by Michael Cannon, originally published at Forbes.com and reprinted here with permission of the author. Add your voice to the comments on this article at Forbes.com here.

So, a band of tea-party Republicans led by Senators Ted Cruz (TX) and Mike Lee (UT) – and backed by groups like FreedomWorks, Heritage Action, and Club for Growth – pushed a risky strategy to defund ObamaCare that led to a partial government shutdown. As a logical matter, President Obama and Senate Democrats were equally culpable for the shutdown; they could have avoided it by approving one of the House-passed bills that funded the government while amending the president’s health care law. But that was unlikely. The media and public saw the GOP as more culpable, and the GOP caved. ObamaCare glided away unscathed.

Then came the inevitable recriminations between “defunders” and their detractors. If I may paraphrase and/or embellish: The shutdown was a failure! No it wasn’t! You’re stupid! You voted for ObamaCare! Each camp blames the other for the outcome, and for not being sufficiently devoted to fighting ObamaCare.

Oy.

To put my cards on the table, as a median-voter-theorem enthusiast who opposed the defund strategy before I supported it, I think it’s too soon to judge whether it was a failure. As of today, it has produced no gains, and ObamaCare opponents saw their poll numbers slip.

On the other hand, ObamaCare justifies drastic measures. Opponents spent political capital taking a principled stand against a law whose roll-out has been a two-week-long train wreck. Even die-hard supporters like Ezra Klein have called it a “disaster.” Former Obama press secretary Robert Gibbs has saidheads should roll, and nobody knows whether the administration can get its act together before the health insurance “Exchanges” crater. If it can’t, the defund strategy will make all ObamaCare opponents appear prescient.

Finally, no one has focused on an undeniable success of the shutdown: for one brief, shining moment, my paycheck was larger than my wife’s.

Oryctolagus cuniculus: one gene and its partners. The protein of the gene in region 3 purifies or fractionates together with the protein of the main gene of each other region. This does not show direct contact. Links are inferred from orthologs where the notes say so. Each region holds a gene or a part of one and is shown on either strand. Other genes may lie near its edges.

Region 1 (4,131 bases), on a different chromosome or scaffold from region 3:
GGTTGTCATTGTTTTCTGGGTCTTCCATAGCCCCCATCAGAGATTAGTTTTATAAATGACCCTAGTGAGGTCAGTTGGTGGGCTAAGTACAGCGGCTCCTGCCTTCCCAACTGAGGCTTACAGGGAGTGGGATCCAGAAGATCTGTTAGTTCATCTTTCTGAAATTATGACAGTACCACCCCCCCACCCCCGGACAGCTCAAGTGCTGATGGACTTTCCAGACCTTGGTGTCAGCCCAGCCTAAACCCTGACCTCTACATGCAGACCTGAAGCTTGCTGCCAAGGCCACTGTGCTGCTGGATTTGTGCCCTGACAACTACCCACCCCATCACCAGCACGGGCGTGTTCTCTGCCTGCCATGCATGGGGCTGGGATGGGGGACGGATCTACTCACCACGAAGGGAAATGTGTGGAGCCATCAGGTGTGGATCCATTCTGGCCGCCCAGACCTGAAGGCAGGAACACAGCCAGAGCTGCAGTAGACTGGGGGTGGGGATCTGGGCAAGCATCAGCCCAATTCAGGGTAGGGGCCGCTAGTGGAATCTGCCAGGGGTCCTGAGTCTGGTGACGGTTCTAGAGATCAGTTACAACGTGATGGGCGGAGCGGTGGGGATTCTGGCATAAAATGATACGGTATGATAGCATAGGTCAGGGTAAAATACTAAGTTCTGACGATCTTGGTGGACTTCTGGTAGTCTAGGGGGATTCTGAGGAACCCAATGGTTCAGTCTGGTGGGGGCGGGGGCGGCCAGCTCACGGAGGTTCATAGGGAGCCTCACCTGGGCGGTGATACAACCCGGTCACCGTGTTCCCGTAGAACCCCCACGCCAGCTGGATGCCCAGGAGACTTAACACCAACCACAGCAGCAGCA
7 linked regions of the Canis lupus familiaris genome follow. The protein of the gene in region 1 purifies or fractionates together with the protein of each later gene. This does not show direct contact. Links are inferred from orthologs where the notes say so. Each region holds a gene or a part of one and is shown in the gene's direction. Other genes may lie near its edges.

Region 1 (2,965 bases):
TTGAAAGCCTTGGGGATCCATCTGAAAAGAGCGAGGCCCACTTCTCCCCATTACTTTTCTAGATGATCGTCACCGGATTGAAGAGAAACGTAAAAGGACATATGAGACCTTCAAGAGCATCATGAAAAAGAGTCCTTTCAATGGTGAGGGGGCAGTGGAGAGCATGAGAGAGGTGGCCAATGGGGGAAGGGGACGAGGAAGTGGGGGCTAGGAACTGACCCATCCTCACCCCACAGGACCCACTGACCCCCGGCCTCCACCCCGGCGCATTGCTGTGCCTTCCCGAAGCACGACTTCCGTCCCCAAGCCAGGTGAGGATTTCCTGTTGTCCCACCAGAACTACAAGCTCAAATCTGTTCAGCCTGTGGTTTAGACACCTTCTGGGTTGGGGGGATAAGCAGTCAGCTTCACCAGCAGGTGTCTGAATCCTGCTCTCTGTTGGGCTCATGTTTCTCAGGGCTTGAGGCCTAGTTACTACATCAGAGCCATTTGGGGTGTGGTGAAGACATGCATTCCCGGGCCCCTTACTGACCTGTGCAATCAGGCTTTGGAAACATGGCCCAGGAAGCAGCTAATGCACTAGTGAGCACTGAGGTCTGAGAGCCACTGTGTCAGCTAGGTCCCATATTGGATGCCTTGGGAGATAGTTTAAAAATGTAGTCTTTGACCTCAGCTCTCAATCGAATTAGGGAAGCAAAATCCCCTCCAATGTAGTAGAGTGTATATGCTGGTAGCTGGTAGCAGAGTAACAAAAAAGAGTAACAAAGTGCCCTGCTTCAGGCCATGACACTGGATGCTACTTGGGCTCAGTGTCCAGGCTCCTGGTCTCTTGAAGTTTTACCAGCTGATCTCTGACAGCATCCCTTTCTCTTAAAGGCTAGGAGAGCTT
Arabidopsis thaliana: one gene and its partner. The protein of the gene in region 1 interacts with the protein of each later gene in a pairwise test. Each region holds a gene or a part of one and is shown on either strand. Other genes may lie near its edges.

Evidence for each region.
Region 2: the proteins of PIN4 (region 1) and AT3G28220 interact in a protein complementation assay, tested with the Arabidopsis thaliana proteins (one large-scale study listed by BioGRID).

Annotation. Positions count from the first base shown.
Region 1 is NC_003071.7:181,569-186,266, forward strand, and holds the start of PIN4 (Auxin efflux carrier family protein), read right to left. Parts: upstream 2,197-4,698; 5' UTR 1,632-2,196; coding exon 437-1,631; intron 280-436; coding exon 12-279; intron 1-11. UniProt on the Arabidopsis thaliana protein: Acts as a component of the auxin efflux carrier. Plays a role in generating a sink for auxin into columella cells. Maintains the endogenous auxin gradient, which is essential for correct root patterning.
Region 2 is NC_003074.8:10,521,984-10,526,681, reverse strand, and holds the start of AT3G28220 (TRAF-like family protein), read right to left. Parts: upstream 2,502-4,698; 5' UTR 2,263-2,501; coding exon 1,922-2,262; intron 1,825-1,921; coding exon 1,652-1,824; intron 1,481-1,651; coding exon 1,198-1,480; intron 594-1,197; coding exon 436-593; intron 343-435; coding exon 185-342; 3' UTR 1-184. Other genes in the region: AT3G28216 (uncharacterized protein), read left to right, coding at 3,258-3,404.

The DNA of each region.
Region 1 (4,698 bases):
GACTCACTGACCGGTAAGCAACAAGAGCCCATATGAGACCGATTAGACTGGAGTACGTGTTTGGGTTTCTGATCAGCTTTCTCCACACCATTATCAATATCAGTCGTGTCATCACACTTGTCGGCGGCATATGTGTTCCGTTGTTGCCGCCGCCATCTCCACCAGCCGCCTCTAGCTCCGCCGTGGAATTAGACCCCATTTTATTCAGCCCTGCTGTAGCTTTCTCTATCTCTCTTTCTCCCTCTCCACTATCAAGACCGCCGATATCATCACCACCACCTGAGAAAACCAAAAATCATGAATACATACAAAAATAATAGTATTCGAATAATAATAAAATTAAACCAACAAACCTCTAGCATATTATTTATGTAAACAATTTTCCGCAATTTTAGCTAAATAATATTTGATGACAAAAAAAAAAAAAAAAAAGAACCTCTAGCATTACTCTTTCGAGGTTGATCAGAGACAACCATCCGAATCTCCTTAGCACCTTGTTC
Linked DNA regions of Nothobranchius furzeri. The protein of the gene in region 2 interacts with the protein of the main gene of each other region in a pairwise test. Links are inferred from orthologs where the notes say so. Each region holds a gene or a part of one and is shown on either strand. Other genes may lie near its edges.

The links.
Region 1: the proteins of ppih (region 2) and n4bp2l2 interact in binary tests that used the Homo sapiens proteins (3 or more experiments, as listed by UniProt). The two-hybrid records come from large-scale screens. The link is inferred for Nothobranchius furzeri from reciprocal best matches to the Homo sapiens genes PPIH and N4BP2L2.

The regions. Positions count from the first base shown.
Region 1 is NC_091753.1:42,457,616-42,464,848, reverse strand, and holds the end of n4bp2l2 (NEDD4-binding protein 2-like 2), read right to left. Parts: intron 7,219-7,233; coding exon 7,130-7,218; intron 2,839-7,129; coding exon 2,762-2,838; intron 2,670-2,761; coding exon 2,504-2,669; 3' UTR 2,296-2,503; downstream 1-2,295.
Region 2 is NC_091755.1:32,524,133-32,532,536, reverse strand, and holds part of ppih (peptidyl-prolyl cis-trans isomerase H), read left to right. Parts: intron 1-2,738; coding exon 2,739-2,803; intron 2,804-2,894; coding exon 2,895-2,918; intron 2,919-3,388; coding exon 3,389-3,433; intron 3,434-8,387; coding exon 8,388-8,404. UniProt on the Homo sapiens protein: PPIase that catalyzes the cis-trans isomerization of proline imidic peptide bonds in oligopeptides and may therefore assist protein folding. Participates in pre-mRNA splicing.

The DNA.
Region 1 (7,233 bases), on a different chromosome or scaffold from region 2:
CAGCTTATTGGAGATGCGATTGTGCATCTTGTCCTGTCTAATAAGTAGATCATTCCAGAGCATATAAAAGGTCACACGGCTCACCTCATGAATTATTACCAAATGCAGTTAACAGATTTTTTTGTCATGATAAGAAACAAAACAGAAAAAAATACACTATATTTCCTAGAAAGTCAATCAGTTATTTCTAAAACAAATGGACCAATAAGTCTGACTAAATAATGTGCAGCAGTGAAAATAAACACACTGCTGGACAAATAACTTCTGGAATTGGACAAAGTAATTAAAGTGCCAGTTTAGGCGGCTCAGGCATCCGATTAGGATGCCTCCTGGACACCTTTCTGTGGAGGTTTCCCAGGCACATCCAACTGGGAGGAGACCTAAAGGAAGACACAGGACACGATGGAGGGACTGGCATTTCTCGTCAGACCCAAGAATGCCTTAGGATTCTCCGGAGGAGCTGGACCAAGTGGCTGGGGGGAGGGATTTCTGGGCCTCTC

In the end, the defund strategy may prove to be a disaster. Or helpful. As the Zen master said, we’ll see.

What’s clear is that the recriminations are unwisely distracting ObamaCare opponents from adding momentum to strategies that are already defunding the law. Here are four things opponents would be better off doing than fighting among themselves:

1. Stop Medicaid expansion in the states.

As envisioned by the ObamaCare’s authors, the Medicaid expansion would account for roughly half of the law’s $2 trillion of new entitlement spending over the first 10 years. After the Supreme Court blockedCongress’ attempt to coerce states into implementing it, however, 25 states refused to do so.

As a result, those states have already defunded almost a quarter of ObamaCare’s new entitlement spending. They are also helping to increase dissatisfaction with the law among hospitals and other providers, who now won’t be receiving the subsidies they were promised in return for their support.

If Cruz, Lee, FreedomWorks, Heritage Action, Club for Growth and the rest really want to defund ObamaCare, they should be fighting to block the Medicaid expansion in the 25 states that have already authorized it. Wanna squash Republicans who are soft on ObamaCare? Come visit Ohio, where Gov. John Kasich (R) has all but claimed that God wants Ohio to expand Medicaid, and is literally